Hmmm, I'm not sure. In the context in which it is posted, gt (as well as i) looks like an undeclared variable.
However, I wonder if you found this on some online mock exam or some such thing. In HTML & g t ; (without spaces between them) is interpreted as a greater than sign (>) . It's possible you simply ran into an error in someone's HTML. [ July 29, 2004: Message edited by: Corey McGlone ]
You see, there are special character codes for use in HTML. If you put these characters together, without spaces between them, they'll be converted into something else:
& lt; --> < & rt; --> > & amp; --> &
etc. etc. etc.
There are a lot of these special codes for HTML. My guess is that you ran into a code that was poorly formed (like the one's I've written above) and, instead of seeing the character displayed, you saw the messed up sequence of characters.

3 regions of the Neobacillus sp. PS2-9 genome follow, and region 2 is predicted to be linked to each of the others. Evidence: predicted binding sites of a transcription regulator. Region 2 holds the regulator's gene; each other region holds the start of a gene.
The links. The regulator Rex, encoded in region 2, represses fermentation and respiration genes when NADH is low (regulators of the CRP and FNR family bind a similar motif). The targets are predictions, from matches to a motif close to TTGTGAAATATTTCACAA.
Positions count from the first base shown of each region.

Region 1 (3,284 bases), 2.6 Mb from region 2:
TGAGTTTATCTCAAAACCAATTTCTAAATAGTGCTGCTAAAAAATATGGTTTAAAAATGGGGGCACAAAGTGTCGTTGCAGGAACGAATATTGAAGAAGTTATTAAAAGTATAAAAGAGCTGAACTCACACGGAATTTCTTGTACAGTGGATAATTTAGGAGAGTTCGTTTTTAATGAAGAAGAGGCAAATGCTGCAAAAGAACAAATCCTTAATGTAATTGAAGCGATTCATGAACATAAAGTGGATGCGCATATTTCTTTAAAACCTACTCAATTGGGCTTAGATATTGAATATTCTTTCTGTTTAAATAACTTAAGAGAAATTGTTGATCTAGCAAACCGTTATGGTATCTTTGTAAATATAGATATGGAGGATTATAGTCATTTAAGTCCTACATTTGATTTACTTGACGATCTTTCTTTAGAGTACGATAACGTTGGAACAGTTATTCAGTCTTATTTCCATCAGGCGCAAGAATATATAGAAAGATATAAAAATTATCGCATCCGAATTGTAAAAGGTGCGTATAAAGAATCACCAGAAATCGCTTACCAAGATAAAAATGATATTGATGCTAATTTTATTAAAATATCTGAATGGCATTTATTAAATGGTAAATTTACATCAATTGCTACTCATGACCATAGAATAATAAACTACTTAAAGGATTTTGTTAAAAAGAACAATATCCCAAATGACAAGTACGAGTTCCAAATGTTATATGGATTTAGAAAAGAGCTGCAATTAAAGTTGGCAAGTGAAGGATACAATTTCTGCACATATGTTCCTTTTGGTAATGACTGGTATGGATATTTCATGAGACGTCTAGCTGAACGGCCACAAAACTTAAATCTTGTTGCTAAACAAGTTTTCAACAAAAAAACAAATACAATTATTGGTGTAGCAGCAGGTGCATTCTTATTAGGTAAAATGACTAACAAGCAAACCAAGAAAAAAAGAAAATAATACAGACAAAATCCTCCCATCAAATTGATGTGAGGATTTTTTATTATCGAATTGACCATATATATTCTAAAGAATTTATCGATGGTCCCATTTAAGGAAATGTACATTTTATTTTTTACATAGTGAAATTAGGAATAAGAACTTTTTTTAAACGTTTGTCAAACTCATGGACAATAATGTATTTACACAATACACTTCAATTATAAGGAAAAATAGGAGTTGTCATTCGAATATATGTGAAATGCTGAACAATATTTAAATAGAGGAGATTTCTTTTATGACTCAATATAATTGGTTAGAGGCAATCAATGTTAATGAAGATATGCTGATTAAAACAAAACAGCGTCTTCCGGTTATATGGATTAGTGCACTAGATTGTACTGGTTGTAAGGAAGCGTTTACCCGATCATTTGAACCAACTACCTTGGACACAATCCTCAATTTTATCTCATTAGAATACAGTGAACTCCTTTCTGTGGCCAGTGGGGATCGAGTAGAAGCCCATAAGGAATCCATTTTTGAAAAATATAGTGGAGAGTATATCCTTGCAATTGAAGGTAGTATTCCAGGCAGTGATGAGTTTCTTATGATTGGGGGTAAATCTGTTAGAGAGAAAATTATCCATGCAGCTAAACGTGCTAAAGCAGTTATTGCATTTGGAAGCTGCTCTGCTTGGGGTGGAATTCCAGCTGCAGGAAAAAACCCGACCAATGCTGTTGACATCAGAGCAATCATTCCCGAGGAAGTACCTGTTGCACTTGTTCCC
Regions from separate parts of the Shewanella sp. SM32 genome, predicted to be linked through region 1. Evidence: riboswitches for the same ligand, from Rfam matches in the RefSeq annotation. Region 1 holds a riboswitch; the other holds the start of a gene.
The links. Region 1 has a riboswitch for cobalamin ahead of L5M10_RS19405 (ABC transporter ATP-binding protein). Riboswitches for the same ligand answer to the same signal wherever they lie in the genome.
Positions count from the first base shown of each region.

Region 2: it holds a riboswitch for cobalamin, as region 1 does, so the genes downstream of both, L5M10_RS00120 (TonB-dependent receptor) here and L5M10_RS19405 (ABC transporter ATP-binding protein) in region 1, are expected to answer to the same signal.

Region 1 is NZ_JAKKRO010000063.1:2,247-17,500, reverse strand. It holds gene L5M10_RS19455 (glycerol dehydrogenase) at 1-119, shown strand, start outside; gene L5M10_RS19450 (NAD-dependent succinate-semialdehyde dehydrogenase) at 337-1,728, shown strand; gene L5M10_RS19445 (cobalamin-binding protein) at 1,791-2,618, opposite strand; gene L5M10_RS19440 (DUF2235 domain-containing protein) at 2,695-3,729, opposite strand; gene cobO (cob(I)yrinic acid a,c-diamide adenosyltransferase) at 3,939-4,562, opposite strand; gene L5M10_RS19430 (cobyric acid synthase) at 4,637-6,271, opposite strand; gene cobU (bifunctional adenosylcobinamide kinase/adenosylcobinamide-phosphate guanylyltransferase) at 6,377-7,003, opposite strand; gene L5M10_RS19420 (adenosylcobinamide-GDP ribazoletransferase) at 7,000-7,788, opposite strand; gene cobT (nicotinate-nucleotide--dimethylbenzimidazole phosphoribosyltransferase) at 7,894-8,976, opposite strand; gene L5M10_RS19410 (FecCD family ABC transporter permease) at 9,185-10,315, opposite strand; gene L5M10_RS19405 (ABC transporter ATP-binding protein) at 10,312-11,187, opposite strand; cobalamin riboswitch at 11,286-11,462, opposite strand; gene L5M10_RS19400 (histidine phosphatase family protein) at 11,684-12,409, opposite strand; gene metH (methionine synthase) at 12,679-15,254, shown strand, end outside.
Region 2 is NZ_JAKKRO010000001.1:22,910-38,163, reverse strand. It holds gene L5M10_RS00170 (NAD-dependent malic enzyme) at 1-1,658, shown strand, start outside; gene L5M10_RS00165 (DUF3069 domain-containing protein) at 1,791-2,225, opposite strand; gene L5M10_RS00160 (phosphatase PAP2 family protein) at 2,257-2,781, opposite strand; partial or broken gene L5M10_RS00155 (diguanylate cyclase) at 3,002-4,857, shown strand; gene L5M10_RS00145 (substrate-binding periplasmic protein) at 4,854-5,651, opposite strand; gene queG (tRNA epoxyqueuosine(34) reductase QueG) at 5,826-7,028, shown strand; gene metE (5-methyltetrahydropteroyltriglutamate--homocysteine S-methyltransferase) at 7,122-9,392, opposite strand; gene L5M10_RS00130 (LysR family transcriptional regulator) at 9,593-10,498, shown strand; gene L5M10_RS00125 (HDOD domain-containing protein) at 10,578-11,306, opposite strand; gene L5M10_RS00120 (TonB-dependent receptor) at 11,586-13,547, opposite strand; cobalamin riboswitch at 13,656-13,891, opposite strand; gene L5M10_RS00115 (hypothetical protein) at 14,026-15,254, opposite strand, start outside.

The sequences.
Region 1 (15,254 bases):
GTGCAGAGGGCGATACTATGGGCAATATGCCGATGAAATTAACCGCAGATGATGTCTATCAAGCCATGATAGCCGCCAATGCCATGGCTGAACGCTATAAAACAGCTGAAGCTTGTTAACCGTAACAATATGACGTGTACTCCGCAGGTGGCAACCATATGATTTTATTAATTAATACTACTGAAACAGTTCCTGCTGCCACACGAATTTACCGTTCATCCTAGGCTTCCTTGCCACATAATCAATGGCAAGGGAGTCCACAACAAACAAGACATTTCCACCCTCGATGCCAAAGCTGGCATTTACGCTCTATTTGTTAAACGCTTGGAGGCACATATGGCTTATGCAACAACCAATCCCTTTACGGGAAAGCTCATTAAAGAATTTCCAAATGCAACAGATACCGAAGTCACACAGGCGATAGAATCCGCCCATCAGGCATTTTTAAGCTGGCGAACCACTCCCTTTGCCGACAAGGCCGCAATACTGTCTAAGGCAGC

I'm not certain, but that's what it looks like to me. In your original example, you had "& gt;". Well, if you take out that space, you'd get > instead.
If you can get at it, grab the HTML source for that question and post it here. Perhaps we can decipher what it's supposed to be from that.